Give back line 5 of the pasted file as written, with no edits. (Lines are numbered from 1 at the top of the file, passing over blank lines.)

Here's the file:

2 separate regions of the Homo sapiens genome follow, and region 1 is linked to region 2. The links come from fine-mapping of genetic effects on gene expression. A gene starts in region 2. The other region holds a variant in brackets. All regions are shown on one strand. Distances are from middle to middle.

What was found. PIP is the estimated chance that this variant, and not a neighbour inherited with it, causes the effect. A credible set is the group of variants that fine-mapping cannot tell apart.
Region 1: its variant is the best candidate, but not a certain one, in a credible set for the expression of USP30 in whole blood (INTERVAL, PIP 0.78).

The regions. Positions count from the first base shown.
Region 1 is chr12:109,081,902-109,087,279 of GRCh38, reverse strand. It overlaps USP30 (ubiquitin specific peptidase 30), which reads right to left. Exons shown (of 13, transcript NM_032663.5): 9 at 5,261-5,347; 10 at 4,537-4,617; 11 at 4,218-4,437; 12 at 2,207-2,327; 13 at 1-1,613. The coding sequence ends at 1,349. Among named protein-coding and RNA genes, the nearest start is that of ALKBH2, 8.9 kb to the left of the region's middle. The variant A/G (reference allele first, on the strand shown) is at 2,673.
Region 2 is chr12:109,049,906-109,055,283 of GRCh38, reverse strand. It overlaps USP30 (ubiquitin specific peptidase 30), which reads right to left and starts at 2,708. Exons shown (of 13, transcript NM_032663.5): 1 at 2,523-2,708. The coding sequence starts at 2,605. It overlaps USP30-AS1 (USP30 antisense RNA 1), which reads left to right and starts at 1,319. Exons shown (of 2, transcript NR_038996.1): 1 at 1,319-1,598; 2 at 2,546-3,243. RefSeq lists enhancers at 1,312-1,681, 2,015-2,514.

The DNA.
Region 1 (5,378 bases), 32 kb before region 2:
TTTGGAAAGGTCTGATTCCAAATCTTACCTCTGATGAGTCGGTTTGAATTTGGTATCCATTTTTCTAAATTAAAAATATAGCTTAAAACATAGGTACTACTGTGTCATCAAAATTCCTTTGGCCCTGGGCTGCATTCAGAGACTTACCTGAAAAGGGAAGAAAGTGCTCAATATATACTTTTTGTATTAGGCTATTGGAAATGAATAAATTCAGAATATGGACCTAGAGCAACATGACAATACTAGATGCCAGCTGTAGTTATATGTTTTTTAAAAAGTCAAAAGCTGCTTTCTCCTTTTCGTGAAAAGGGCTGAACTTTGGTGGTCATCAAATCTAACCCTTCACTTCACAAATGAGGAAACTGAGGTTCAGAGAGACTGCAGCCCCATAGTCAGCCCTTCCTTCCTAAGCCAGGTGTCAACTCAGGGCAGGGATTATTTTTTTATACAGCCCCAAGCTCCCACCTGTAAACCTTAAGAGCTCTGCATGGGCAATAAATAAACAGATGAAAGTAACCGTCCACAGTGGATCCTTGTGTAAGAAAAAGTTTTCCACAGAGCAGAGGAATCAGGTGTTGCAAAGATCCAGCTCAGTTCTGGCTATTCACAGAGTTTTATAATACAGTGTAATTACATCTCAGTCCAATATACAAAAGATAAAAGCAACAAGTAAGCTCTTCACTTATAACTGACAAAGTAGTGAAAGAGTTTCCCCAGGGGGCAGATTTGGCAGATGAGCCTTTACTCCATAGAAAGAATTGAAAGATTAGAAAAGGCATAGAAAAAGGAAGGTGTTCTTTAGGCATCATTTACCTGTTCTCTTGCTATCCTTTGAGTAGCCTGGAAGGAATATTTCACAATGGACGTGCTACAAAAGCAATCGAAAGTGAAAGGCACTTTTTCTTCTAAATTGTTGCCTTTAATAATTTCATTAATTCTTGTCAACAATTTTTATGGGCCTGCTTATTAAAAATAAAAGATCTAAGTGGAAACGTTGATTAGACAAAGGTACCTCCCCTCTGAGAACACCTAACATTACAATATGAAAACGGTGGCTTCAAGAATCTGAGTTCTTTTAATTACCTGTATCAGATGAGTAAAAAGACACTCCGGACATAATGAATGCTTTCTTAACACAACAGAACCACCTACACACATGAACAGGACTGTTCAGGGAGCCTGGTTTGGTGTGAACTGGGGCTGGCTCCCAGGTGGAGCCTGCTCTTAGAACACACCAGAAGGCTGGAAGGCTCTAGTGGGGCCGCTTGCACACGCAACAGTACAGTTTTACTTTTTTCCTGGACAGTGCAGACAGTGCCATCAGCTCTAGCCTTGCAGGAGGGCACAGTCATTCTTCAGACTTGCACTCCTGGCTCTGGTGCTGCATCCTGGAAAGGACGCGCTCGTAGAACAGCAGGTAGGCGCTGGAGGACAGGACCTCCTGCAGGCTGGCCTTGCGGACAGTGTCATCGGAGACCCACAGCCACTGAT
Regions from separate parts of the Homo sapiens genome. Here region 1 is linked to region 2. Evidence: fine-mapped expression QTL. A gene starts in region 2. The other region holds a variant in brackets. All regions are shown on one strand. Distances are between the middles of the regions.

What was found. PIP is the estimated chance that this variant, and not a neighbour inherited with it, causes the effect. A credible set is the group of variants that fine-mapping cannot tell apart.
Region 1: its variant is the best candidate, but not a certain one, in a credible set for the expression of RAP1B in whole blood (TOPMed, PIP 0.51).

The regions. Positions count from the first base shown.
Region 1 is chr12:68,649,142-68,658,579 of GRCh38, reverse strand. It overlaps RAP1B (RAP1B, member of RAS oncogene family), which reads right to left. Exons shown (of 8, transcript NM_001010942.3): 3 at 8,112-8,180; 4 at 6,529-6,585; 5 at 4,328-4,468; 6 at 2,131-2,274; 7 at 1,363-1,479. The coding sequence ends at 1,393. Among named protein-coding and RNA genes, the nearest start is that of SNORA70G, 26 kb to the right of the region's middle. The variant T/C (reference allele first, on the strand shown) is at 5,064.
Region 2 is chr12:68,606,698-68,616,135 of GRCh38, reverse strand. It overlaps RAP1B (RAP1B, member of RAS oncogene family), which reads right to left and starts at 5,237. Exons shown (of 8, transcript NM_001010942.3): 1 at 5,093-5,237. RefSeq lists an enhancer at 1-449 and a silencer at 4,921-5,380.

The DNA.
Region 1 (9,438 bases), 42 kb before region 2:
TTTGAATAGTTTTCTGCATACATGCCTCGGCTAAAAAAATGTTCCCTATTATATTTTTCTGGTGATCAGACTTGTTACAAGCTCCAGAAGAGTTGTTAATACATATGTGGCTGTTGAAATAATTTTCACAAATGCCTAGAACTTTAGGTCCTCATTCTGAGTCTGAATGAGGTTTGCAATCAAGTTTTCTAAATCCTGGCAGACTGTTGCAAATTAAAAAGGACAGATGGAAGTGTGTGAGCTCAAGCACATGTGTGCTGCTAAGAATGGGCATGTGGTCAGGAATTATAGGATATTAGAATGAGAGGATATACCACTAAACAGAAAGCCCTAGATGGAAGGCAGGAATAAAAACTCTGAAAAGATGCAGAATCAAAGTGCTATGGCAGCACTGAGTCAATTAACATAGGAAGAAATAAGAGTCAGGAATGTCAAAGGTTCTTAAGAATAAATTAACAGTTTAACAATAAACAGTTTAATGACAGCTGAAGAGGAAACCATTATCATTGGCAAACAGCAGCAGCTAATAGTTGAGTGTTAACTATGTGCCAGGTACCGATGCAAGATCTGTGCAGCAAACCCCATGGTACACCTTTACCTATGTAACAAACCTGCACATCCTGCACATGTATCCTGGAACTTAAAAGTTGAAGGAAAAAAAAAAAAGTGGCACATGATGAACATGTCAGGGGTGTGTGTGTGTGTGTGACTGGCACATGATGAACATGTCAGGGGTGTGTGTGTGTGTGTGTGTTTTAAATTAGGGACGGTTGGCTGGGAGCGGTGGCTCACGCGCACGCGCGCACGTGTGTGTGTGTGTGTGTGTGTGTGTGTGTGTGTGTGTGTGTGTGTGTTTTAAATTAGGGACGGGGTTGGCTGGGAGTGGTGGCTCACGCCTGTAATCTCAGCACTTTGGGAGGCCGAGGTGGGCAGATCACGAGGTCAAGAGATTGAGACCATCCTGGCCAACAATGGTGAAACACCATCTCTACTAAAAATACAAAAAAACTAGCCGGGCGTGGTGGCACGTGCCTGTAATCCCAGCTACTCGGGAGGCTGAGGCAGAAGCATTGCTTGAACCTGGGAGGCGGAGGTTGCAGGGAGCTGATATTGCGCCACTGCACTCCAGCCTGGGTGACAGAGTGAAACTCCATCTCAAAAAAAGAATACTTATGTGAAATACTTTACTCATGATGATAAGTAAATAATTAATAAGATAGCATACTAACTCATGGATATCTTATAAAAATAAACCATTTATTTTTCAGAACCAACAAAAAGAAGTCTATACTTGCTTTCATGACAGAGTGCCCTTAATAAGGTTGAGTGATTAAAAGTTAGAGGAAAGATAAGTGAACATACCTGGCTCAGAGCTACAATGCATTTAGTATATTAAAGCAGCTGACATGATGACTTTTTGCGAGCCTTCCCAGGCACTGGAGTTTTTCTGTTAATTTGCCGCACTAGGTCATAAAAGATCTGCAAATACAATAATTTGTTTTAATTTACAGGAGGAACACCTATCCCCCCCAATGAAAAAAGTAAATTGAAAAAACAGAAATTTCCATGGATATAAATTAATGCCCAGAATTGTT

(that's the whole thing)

Region 1 is chr12:109,081,902-109,087,279 of GRCh38, reverse strand. It overlaps USP30 (ubiquitin specific peptidase 30), which reads right to left. Exons shown (of 13, transcript NM_032663.5): 9 at 5,261-5,347; 10 at 4,537-4,617; 11 at 4,218-4,437; 12 at 2,207-2,327; 13 at 1-1,613. The coding sequence ends at 1,349. Among named protein-coding and RNA genes, the nearest start is that of ALKBH2, 8.9 kb to the left of the region's middle. The variant A/G (reference allele first, on the strand shown) is at 2,673.